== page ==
From William SHEEHAN
@. . . . . . . . . Sent:
I don't know how closely you've examined the Mars Odyssey X-ray spectrometer map of epithermal neutrons yet -- the web site is
http://antwrp.gsfc.nasa.gov/apod/image/0203 →nmars odyssey full.jpg
(note the slopover line isn't intentional)
The blue areas are those where there's supposed to be water-ice near the surface, and the largest concentrations are around the South Pole. There's also a good-sized patch in the Vastitas Borealis area, which is no surprise since geologists for a long time have conjectured that an old Martian sea once sat here.
What intrigues me, though -- and you'll have to play around with the orientation a bit, because the map is perversely centered at 180 degrees of longitude -- are the blue patches in the subequatorial region.
There are several patches of blue that circumnavigate the location of Schiaparelli crater, with the largest located just at the equator and at longitude 330 degrees. There's also a little patch at about 150 degrees longitude; this one lies just south of the equator, in the desert region that lies north of Mare Sirenum in terms of topographical reference points.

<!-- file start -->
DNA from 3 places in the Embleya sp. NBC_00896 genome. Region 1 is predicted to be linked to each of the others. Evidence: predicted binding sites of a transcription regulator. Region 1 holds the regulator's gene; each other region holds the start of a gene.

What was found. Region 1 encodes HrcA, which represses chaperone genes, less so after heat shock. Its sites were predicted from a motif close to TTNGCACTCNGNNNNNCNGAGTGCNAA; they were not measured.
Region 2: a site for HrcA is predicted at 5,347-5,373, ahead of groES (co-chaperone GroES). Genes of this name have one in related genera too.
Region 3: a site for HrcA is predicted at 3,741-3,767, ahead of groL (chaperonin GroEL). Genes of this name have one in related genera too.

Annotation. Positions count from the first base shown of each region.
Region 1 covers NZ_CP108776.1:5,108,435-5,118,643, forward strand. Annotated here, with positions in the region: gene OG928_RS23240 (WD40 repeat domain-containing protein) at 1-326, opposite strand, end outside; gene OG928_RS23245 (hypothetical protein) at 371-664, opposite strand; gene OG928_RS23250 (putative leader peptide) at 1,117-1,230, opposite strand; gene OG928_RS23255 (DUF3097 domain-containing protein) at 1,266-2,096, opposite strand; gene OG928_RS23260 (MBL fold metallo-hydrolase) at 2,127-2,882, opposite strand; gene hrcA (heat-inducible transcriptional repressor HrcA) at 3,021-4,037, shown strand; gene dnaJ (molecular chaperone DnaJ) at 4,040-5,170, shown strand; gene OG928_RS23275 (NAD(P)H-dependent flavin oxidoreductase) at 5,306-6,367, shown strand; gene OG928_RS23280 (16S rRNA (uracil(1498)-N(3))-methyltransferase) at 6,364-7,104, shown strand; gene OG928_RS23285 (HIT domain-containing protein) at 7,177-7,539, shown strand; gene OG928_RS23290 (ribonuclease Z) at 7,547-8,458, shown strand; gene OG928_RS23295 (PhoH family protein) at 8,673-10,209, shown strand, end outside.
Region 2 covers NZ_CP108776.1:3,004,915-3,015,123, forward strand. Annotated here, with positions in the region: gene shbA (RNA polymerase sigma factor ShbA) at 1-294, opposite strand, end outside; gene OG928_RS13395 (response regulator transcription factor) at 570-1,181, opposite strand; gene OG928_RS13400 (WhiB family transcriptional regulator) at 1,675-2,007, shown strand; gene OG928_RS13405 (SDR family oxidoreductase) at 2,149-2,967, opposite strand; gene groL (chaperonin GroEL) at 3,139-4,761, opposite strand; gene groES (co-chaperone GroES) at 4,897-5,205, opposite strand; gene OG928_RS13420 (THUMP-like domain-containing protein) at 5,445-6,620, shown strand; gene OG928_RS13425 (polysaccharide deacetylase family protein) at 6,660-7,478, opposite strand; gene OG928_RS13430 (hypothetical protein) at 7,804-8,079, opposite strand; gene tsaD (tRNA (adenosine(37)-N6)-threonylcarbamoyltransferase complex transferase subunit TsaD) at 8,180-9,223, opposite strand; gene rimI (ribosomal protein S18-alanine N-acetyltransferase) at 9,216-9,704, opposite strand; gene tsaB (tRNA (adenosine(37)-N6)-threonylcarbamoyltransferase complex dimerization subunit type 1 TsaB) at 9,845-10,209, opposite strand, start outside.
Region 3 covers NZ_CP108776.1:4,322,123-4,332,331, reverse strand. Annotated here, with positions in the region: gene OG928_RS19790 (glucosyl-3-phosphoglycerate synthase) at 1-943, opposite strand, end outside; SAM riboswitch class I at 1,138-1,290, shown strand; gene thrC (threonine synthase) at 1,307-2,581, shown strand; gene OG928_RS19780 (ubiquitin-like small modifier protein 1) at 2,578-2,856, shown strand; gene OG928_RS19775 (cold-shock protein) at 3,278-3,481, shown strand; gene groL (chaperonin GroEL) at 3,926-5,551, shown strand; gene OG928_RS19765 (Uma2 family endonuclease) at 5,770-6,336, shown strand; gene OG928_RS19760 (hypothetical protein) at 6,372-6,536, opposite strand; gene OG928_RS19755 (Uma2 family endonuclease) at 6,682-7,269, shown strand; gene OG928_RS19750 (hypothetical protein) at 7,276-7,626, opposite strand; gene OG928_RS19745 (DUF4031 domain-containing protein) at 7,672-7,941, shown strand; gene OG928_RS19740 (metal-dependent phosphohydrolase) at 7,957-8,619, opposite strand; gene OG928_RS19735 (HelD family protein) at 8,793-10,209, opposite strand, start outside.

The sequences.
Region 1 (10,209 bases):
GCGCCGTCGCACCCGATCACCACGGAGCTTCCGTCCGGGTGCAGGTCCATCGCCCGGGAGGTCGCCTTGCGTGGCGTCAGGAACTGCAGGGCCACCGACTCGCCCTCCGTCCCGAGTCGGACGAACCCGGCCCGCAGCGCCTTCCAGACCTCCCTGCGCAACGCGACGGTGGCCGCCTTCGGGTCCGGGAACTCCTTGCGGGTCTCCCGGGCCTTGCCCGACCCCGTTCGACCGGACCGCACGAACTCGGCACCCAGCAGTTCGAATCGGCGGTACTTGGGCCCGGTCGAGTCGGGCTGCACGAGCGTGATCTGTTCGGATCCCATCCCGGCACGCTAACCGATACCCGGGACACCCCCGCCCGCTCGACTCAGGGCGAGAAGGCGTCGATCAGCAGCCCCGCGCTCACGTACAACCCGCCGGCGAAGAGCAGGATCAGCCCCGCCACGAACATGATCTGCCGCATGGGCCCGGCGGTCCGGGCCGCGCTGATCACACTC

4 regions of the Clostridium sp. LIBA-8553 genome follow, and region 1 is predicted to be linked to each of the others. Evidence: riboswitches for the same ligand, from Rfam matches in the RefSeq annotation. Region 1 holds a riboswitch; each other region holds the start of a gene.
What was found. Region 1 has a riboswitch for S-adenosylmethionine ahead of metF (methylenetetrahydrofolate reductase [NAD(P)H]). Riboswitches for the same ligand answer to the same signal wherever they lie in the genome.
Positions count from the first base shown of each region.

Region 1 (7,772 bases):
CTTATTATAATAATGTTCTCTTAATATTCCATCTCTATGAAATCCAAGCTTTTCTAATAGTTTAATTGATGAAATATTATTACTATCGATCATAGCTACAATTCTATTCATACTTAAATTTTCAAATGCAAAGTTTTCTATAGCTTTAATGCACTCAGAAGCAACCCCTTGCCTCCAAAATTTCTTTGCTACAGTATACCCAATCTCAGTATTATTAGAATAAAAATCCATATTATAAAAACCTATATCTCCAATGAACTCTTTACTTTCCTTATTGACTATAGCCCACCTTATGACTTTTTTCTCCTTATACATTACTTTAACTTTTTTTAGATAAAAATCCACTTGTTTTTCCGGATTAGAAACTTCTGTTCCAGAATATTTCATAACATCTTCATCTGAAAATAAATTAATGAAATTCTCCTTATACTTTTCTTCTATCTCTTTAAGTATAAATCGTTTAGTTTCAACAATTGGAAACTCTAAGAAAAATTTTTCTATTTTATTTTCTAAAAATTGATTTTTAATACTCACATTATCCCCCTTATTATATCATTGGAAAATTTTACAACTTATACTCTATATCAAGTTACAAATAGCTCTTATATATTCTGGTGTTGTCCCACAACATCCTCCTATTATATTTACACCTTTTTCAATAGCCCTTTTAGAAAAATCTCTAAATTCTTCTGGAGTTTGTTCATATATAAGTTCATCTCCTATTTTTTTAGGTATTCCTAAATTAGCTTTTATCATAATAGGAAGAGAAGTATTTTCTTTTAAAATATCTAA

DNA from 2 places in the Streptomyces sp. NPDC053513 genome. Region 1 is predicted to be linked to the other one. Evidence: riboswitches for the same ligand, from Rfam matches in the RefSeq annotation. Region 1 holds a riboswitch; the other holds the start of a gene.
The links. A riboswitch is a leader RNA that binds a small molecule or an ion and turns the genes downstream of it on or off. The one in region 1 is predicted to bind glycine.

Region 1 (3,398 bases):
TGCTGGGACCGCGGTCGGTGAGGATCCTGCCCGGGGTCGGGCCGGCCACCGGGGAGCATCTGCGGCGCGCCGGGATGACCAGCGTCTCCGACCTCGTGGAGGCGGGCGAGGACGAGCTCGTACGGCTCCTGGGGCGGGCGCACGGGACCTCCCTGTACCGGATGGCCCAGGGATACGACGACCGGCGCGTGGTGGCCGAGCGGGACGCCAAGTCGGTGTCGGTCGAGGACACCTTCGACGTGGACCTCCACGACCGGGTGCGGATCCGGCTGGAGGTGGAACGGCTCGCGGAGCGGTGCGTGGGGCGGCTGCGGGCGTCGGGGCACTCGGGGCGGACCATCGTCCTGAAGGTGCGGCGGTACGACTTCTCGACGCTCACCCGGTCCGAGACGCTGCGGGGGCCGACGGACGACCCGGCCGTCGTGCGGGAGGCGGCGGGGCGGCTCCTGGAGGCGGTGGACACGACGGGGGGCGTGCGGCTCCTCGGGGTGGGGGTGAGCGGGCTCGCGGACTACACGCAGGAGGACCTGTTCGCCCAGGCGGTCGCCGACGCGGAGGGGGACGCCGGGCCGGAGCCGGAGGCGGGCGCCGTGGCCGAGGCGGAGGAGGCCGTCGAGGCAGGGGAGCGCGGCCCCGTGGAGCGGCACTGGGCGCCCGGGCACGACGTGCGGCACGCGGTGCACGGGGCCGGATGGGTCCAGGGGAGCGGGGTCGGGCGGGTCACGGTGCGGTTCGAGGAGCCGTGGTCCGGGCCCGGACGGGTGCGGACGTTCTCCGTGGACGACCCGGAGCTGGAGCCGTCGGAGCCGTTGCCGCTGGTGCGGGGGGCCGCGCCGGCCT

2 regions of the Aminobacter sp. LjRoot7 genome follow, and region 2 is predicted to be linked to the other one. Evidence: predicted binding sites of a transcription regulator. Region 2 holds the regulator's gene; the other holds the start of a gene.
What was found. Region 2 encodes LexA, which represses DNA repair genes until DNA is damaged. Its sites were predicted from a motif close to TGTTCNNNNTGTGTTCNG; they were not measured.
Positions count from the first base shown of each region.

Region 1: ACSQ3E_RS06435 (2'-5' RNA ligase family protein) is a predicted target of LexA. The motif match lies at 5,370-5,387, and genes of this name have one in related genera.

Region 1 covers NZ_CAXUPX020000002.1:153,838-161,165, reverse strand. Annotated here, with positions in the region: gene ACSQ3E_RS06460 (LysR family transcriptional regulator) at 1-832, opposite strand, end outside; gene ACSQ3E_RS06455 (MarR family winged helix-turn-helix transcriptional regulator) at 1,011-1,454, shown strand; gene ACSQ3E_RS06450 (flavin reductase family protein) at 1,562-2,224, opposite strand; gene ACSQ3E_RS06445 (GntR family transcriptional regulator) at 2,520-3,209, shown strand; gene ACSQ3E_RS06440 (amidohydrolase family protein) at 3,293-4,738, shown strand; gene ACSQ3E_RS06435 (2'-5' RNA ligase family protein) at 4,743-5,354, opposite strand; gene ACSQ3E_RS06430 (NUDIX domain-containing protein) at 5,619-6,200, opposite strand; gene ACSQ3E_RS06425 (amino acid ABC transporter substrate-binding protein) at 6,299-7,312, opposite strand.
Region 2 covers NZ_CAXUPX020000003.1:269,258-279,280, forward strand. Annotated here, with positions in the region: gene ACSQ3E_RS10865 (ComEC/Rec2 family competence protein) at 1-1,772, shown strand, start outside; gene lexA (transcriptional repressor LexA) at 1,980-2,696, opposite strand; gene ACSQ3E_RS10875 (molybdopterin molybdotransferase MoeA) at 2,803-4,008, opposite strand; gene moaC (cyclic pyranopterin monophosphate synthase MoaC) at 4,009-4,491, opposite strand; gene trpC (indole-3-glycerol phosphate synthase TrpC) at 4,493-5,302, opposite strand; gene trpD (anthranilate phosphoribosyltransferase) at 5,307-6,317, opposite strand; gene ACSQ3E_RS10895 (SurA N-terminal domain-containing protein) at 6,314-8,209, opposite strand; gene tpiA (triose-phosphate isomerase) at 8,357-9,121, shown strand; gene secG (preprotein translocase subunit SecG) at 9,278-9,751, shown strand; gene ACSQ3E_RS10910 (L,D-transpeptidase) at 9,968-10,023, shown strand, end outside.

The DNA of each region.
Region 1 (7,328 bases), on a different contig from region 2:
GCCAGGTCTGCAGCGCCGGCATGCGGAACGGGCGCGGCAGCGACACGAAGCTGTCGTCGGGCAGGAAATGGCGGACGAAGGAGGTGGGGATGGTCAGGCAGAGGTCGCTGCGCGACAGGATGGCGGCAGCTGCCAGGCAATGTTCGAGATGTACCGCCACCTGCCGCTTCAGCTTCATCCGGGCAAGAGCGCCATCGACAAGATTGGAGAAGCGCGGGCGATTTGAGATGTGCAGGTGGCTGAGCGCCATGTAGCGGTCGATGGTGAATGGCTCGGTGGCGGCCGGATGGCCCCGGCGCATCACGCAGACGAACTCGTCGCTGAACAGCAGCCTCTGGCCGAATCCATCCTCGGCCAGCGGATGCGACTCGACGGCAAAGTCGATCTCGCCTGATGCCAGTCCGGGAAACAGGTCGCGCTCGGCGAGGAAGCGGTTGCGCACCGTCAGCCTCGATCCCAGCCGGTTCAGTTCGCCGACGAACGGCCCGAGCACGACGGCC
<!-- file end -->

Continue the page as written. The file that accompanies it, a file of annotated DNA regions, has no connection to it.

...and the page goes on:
The association of several equatorial blue patches with the Edom Prom area generally is what intrigues me -- and leads me to propose we might put out a 2003 ephemeris for flash phenomena for both the Edom Prom area and also the 150 degree longitude position. Any thoughts? I'll pass this message along to Dobbins and Martin Gaskell as well.
With all good wishes.
Bill SHEEHAN (